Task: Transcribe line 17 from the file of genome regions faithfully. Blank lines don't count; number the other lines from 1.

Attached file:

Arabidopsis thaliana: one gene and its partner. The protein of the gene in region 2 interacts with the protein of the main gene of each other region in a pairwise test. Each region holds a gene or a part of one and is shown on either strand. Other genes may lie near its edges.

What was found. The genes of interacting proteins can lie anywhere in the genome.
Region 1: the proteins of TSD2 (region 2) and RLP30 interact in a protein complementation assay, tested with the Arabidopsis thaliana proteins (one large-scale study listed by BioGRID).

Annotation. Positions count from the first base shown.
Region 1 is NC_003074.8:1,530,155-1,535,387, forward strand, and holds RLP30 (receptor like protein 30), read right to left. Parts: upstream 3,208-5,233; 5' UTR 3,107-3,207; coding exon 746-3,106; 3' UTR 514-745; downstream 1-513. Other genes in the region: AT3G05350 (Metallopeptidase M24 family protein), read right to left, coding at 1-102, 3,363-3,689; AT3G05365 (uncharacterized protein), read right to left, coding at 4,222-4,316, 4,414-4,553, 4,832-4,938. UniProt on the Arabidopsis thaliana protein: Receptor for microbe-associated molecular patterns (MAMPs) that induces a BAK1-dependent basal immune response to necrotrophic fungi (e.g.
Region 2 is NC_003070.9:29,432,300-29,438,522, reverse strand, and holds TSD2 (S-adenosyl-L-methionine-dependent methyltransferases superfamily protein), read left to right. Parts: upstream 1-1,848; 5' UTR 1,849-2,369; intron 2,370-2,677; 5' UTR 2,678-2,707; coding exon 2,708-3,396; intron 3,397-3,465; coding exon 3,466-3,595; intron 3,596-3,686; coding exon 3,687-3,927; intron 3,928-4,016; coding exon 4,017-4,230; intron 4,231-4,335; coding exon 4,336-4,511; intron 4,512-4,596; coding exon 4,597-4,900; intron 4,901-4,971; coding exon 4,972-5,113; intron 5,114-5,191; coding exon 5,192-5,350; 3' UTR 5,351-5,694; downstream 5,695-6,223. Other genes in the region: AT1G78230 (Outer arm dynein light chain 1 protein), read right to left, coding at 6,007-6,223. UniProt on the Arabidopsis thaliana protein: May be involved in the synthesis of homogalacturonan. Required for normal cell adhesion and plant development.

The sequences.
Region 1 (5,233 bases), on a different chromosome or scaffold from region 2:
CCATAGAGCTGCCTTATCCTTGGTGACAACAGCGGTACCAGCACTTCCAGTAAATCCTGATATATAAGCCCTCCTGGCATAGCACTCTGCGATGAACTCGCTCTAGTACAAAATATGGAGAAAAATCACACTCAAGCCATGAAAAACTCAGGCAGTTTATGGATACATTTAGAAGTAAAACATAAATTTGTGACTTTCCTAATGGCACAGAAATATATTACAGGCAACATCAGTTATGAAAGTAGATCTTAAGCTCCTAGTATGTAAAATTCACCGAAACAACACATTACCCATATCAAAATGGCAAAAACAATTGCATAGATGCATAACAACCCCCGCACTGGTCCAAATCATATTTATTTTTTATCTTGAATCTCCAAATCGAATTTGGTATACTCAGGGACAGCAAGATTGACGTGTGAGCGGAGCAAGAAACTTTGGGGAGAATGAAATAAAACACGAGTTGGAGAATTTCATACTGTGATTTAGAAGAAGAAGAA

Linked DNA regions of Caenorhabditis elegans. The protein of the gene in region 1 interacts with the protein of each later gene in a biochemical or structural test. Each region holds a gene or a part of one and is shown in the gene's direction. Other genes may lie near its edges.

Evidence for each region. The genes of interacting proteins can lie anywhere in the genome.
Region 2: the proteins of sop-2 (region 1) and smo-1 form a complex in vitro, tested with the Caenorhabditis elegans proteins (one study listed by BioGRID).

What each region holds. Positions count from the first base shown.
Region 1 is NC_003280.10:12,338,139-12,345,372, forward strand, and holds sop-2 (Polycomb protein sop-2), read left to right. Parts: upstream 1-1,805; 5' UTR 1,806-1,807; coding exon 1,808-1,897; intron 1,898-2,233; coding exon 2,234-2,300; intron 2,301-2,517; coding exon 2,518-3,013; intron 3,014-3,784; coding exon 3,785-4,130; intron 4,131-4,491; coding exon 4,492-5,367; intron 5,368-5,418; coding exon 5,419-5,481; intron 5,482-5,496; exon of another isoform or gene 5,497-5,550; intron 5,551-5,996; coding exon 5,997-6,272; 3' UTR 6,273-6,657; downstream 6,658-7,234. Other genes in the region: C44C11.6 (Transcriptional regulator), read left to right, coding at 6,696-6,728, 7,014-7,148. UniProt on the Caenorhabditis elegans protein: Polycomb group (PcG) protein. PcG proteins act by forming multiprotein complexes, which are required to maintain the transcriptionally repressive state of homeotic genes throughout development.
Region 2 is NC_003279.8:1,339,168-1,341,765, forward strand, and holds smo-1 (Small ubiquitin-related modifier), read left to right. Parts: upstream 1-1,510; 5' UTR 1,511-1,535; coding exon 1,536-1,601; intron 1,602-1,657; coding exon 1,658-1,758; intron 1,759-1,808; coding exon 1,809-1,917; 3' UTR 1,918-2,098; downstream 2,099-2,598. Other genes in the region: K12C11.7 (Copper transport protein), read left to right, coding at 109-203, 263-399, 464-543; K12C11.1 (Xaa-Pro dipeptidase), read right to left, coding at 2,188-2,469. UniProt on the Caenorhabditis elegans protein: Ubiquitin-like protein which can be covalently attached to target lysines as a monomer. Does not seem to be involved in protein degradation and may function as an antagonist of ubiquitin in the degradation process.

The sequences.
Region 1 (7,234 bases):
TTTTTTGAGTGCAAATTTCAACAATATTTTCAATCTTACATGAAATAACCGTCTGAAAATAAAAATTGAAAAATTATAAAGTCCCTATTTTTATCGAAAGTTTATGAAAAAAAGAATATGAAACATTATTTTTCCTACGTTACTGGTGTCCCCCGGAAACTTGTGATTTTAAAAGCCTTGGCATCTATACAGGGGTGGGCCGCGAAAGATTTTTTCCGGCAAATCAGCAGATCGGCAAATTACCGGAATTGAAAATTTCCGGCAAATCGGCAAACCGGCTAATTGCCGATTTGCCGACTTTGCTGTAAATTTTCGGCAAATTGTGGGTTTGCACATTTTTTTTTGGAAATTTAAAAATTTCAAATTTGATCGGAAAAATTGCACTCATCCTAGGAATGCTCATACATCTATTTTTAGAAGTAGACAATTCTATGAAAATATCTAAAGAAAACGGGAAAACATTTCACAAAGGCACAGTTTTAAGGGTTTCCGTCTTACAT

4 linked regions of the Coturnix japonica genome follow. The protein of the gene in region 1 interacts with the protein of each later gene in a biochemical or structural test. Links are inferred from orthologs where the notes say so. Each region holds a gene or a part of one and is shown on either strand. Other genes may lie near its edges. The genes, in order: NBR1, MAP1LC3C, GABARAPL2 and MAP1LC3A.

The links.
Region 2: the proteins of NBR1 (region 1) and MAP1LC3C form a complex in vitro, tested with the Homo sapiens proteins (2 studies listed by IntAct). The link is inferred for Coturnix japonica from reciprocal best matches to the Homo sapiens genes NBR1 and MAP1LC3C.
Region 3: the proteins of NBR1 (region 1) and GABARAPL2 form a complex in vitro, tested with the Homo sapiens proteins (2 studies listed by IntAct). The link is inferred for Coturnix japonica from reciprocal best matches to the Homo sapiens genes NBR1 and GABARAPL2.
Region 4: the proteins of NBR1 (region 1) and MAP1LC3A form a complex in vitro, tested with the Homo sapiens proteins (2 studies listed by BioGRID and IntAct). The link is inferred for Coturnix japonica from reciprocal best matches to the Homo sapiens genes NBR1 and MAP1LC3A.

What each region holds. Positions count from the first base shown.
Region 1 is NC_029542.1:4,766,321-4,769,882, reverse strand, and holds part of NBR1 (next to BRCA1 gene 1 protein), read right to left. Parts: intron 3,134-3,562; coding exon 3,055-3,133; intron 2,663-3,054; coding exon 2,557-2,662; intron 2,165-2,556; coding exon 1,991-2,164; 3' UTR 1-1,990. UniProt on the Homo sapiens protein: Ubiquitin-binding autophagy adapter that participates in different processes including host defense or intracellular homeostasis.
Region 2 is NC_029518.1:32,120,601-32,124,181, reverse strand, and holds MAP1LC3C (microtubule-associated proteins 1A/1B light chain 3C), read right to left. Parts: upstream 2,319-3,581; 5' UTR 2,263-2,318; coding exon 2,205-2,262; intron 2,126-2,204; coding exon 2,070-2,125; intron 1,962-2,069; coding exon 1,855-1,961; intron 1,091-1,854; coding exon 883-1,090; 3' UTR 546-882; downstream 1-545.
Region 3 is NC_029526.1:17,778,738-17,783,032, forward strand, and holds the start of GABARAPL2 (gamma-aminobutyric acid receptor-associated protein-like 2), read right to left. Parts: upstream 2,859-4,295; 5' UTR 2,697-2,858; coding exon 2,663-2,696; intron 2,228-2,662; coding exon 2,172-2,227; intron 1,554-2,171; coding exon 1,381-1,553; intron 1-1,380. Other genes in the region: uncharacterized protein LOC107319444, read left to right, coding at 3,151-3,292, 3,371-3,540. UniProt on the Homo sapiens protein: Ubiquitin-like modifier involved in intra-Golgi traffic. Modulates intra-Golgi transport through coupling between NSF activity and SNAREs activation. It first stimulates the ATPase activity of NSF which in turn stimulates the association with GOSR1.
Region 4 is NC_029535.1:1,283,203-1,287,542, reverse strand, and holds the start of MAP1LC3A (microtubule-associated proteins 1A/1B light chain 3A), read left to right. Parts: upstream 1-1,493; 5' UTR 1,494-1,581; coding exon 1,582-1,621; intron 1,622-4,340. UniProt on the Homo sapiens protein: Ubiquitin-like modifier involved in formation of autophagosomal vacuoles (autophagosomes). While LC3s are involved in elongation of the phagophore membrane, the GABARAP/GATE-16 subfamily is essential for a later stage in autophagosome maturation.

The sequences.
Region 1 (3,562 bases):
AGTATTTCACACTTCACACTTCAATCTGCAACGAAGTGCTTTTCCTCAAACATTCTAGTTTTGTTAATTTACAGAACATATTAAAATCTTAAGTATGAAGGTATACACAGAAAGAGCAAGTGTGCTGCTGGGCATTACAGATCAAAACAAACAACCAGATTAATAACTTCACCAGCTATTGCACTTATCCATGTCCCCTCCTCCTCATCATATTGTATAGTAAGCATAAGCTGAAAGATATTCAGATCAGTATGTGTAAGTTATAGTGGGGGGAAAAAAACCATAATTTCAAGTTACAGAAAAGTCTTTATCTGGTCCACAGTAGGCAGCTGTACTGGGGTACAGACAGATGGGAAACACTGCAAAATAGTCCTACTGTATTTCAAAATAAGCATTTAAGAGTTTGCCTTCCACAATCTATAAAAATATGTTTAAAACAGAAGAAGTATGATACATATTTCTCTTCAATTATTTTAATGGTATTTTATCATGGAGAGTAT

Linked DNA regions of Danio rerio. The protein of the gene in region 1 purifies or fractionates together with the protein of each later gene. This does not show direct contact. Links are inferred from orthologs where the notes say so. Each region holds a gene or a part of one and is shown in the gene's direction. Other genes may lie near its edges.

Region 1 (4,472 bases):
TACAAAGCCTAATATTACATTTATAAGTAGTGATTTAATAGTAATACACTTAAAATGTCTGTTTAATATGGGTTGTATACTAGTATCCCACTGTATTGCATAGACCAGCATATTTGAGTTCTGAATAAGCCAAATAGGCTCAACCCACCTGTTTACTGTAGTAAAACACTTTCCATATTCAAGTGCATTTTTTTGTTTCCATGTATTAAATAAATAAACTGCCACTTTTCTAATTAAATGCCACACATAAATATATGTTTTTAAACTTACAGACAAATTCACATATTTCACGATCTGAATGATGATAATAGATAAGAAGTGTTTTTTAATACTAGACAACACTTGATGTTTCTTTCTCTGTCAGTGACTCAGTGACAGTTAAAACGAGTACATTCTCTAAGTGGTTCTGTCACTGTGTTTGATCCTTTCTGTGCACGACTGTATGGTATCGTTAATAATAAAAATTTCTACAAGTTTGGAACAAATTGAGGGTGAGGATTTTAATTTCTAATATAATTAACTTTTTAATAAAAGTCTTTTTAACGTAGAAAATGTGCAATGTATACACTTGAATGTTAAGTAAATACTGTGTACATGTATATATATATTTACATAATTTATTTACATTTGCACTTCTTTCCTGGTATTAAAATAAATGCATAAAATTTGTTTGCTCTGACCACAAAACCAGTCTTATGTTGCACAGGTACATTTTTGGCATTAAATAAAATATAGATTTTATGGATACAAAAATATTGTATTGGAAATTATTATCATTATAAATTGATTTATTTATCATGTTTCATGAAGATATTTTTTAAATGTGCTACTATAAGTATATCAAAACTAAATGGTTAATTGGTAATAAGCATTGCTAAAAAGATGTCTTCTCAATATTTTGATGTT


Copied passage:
Region 1 (7,234 bases):